Turner adds: ‘The commercial bar has been extraordinarily supportive to the criminal bar over these hard times, and the reason for that is that they recognise it is often the reputation of the criminal barrister abroad that brings this work in the first place. It’s a sort of “Rumpole effect”.’
Catherine Donnelly of 6 Pump Court goes so far as to question the impact of a changing bar on the standard of British judges. Judges can’t be bought, she explains, echoing McGowan. But constricting routes to the bar that have always prevented the formation of ‘financial allegiances’, she warns, risks producing judges ‘who aren’t perceived to be ethical, or clever, or independent’. She cites the example of a judge originally schooled by a profit-making corporate turned alternative business structure. How ‘independent’ will they be?
Lee hints that other jurisdictions seem more aware of the value of the bar than UK policymakers. ‘A lot of Singaporean lawyers, for example, treat being called to the bar in London as the equivalent of the final stage, or finishing school, of their legal education, and it’s very important that we continue to encourage that,’ he notes.
To defend that status in the future, Brimelow suggests, will also require the judiciary to act on justified criticism. ‘I do think that [our] judges actually need more training in terms of diversity and how to deal with international litigants,’ she says. ‘Anecdotally, one of the issues with Chinese litigants or companies coming here is that, if they feel that they’re not getting a fair hearing because of a cultural misunderstanding, they’re simply going to shift all their work to Singapore.’ This is a criticism others present have encountered in the context of arbitrations.
A case to fight
On the live news story of the moment – price-competitive tendering – the bar is as outspoken as the solicitors’ profession. ‘If [PCT] comes in, it’s a disaster,’ Turner bluntly declares. ‘There were those at the bar who thought that price-competitive tendering isn’t coming to the Crown court, so it’s not going to affect the barrister. But, of course, it’s going to affect the barrister. If you wipe out three-quarters of solicitors in this country, it’s going to affect the bar. It’s crazy to think that it won’t. The bar is going to be hit badly enough in any event by the cuts, and the effect of that is that many chambers will fold. The bar will start to work from home. The bar will disintegrate as we know it.’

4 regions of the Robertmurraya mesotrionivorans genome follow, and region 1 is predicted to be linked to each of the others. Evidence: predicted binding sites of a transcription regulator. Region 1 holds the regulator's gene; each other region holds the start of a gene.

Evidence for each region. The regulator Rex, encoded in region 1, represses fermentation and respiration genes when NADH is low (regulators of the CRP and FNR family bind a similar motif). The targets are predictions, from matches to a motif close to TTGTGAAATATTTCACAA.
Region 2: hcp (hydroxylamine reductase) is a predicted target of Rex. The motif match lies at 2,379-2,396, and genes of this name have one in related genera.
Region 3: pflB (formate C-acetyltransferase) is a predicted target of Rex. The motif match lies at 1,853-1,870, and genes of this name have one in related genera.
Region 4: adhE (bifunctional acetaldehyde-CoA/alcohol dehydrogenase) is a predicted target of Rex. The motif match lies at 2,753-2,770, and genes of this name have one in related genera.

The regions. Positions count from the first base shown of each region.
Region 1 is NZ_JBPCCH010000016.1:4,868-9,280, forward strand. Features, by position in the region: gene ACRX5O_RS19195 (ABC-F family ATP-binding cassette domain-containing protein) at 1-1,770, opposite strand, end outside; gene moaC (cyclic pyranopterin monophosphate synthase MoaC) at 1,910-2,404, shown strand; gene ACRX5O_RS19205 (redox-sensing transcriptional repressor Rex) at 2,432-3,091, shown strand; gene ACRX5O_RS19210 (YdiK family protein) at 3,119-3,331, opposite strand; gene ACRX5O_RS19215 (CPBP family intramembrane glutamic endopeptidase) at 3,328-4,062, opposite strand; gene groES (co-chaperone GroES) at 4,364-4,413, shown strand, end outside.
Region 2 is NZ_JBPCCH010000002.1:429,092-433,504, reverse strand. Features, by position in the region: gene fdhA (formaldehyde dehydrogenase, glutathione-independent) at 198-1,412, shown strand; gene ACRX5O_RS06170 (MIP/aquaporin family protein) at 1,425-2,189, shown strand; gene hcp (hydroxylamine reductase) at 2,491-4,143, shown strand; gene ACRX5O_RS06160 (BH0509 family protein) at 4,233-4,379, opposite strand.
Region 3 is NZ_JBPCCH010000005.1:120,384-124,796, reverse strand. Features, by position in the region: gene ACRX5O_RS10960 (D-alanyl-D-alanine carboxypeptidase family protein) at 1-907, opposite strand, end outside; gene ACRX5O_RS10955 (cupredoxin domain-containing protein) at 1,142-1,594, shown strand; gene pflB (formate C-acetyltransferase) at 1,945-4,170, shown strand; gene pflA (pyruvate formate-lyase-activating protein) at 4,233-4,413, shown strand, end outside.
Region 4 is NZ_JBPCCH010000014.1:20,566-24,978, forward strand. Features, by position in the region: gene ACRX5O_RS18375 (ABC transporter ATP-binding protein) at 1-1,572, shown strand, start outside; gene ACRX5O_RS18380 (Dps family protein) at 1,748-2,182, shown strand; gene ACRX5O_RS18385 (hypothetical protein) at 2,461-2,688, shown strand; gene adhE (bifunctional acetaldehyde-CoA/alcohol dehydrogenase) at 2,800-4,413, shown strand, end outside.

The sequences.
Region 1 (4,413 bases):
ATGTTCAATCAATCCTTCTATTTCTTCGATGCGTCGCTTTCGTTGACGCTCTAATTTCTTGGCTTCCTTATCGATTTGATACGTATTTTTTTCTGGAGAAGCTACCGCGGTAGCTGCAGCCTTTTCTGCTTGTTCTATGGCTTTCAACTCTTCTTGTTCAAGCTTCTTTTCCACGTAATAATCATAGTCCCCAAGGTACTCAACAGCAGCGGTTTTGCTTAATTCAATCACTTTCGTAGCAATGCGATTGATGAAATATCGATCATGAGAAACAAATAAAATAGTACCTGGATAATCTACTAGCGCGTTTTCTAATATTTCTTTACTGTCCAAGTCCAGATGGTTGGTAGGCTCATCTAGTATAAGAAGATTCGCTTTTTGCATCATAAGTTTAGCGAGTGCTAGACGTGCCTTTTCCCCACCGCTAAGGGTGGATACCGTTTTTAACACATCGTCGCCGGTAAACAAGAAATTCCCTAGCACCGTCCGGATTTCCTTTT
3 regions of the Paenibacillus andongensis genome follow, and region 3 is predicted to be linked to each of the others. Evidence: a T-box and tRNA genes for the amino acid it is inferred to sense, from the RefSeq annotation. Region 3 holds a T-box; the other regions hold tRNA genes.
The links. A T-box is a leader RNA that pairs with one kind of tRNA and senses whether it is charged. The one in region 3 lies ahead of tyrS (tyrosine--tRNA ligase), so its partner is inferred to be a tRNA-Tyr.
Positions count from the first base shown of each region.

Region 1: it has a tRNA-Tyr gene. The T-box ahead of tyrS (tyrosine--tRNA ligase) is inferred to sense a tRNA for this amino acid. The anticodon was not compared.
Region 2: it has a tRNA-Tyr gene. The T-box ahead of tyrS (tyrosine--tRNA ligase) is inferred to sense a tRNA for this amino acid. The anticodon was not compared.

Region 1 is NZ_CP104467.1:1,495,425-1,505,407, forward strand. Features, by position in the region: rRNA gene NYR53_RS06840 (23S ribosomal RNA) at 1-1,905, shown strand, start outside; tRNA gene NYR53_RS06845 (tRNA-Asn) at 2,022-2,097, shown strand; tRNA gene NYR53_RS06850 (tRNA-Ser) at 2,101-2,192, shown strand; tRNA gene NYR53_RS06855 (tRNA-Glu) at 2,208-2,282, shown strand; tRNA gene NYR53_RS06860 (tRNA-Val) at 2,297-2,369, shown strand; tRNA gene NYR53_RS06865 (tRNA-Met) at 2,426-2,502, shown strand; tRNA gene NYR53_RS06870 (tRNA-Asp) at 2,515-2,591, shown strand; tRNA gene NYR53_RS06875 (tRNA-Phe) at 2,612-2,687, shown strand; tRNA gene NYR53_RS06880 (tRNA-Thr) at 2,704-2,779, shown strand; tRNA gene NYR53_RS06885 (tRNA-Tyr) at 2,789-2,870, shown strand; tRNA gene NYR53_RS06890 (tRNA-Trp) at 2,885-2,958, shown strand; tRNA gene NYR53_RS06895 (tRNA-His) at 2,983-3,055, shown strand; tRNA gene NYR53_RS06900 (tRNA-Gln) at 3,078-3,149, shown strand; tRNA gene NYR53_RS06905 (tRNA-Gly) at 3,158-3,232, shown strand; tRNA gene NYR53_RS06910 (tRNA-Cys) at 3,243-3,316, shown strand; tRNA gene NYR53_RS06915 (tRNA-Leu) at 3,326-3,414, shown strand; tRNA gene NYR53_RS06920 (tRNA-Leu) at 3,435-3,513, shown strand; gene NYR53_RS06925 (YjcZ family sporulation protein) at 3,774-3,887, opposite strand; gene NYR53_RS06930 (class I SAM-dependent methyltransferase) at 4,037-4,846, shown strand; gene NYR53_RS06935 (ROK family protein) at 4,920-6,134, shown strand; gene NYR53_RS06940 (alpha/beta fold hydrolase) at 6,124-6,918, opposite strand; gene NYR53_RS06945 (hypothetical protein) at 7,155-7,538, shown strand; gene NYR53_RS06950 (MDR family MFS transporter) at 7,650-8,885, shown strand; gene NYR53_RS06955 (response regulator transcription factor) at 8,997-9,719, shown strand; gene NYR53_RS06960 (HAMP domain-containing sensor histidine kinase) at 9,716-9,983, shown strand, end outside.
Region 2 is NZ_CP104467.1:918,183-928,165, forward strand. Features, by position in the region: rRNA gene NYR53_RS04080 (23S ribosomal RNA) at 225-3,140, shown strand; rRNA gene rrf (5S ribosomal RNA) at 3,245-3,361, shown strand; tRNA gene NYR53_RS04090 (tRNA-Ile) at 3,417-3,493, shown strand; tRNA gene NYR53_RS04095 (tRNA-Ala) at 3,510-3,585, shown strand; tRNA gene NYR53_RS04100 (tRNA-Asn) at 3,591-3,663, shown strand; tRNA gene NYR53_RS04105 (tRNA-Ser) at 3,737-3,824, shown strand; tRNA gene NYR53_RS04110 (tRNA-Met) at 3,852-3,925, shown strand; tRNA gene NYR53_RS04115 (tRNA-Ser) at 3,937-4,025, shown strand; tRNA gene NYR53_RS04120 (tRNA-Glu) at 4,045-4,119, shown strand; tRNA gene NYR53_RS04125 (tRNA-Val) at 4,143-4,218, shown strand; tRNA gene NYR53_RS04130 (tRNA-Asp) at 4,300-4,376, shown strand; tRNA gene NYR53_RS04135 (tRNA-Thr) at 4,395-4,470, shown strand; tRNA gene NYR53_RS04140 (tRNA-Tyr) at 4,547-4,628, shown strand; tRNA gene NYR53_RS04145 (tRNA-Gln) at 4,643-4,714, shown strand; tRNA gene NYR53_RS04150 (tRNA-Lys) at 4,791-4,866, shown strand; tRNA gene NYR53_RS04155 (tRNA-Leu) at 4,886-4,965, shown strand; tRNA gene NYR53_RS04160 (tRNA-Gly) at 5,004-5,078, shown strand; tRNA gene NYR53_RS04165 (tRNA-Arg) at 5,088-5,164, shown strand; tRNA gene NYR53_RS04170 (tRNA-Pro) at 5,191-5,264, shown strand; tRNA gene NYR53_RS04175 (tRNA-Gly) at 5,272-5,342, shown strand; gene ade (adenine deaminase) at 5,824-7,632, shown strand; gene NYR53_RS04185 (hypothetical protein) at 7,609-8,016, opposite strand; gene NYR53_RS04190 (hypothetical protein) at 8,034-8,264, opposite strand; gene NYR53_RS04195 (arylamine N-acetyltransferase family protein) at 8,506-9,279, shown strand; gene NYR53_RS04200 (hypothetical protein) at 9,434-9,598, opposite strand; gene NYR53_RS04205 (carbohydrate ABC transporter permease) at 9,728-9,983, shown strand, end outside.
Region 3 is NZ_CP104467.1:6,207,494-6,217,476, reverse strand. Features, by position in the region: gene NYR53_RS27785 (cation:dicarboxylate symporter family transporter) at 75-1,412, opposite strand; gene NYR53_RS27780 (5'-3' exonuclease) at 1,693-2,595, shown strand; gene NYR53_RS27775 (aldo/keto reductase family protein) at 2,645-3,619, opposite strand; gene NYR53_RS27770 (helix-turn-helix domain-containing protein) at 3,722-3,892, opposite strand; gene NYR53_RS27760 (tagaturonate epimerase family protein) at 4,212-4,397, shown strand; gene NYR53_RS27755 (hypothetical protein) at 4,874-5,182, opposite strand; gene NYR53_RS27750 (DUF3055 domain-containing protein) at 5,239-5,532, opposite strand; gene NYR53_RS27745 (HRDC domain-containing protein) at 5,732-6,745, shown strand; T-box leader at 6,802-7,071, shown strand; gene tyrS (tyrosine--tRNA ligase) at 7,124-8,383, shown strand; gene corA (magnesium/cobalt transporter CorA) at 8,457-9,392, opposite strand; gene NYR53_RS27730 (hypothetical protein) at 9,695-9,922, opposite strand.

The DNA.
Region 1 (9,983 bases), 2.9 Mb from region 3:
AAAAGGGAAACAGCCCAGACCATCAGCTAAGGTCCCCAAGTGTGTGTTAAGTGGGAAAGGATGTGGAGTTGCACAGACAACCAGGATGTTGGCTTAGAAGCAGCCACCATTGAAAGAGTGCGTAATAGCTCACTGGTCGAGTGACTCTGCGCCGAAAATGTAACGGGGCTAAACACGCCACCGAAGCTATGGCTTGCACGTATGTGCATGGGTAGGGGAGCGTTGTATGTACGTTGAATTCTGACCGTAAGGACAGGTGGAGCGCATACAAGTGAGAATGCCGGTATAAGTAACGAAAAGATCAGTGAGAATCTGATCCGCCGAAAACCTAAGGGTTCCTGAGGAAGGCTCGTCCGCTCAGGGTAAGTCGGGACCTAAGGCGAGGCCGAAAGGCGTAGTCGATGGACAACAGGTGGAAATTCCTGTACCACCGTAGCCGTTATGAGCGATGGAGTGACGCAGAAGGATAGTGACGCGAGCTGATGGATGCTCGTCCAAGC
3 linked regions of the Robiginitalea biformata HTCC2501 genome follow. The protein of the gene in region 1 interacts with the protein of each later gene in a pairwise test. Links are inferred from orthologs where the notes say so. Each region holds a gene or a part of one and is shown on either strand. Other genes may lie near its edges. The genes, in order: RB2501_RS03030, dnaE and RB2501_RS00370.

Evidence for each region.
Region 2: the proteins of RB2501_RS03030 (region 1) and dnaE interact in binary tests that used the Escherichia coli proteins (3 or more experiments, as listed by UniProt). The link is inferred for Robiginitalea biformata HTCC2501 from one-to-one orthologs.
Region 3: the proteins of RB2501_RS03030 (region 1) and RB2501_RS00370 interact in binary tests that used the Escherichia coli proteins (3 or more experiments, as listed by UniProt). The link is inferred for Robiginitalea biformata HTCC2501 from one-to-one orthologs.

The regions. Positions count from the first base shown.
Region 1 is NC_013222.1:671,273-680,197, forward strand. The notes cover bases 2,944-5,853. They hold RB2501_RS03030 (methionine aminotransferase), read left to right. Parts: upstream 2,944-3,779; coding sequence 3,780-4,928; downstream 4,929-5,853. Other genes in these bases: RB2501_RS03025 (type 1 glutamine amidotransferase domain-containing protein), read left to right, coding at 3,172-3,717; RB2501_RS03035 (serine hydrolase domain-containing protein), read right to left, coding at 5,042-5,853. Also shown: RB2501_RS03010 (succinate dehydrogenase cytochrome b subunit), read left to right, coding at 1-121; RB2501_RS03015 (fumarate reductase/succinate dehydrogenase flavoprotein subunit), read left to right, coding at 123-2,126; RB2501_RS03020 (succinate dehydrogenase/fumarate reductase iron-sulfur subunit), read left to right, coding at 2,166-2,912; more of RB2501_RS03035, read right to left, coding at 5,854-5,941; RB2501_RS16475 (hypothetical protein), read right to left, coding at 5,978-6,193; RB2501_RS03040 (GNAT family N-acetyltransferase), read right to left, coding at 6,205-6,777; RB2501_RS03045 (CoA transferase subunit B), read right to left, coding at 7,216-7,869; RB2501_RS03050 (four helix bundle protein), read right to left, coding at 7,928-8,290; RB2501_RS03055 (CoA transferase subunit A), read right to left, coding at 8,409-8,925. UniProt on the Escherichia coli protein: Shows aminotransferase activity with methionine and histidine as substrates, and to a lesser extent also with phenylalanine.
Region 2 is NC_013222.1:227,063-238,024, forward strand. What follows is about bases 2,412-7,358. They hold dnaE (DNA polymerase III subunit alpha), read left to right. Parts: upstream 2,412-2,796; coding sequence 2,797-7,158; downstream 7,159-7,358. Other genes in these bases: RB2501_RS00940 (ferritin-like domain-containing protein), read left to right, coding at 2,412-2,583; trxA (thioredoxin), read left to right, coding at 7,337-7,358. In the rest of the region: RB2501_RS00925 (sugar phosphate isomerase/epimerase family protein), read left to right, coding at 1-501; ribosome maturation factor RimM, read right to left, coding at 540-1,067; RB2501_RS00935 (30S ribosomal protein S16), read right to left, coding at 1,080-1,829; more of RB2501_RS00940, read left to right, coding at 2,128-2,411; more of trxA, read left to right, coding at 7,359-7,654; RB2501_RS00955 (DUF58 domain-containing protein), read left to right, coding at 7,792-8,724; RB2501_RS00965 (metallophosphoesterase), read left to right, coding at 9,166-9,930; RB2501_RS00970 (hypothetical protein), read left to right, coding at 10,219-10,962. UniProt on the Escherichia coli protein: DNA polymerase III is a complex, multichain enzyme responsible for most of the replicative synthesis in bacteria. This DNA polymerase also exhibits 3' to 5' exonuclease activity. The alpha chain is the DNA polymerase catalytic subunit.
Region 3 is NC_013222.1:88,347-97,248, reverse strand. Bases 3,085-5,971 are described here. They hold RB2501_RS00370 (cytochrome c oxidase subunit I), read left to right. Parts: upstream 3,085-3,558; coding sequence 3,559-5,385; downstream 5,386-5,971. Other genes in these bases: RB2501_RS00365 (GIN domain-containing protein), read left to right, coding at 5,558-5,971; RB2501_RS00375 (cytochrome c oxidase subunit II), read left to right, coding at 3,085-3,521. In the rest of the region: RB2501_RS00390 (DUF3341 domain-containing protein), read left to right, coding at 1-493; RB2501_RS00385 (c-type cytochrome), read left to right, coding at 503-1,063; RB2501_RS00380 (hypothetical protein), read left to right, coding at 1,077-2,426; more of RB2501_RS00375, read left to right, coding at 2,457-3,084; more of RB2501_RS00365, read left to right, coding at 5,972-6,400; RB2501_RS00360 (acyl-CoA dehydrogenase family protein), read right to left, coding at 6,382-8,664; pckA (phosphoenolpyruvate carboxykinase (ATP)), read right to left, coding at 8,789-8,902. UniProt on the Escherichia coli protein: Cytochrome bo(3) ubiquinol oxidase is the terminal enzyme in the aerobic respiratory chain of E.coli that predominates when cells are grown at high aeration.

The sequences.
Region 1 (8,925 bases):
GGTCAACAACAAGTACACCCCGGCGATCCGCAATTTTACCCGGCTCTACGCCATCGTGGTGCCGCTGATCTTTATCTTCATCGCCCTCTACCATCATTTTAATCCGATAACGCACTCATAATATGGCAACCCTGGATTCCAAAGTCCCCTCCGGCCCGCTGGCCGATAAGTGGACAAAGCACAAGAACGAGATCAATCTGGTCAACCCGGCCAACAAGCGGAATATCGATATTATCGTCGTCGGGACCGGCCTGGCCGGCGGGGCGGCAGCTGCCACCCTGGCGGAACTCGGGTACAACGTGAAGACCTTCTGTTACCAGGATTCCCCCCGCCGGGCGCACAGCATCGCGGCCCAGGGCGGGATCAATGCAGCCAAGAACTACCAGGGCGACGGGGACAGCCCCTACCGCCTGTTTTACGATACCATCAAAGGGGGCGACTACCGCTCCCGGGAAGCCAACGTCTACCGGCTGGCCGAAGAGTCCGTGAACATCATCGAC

If [PCT] comes in, it’s a disaster… If you wipe out three-quarters of solicitors in this country, it’s going to affect the bar
Michael Turner, Criminal Bar Association
There is evident frustration around the table that legal aid cuts, when combined with PCT and the [botched] outsourcing of core justice functions to third-party providers, remove the ability of legal sector to adjust sensibly to cuts. ‘That’s for the market to sort out,’ McGowan argues. ‘The thing I find extraordinary is that this government – this Conservative administration – is choosing to interfere in the market. It says that it wants to introduce price-competitive tendering because it will better enable the solicitors to survive the fee cuts. Well, if they’re going to cut fees for solicitors, let solicitors work out how best to survive the fee cuts.’
The lack of a holistic approach to public policy is failing to deliver value for taxpayers’ money. All are convinced that some of the mooted ‘savings’ will prove illusory. McGowan favours the establishment of a Royal Commission on criminal justice to reintroduce the concept of joined-up government. She urges ministers to say: ‘Let’s step back – look at the whole structure. Let’s look at resourcing and administering the courts; look at how much we spend on criminal legal aid and work out if it is proportionate’.
Without a change in approach, Williams notes, ‘we risk [this] just being an attritional process’.
Most in attendance also share a sense of disbelief that government policy can proceed on the basis of arguments that contain significant inaccuracies. Brimelow cites media interviews with the justice secretary where Chris Grayling was willing to ‘trot out statistics that were wholly wrong’.
Meanwhile, media interest is growing in stories that relate to waste. As parts of the justice system unravel, through poor service related to the award of the court interpreter contract, for example, or errors by other outsourcing companies, mistakes that arise from hurried cost-cutting actually cost more to rectify. There is a conviction around the table that the legal profession has fallen short in making the case that, in Donnelly’s words, the criminal bar ‘are part and parcel of the welfare state’. Judging by those attending this Gazette roundtable, many have now been galvanised to start making that case.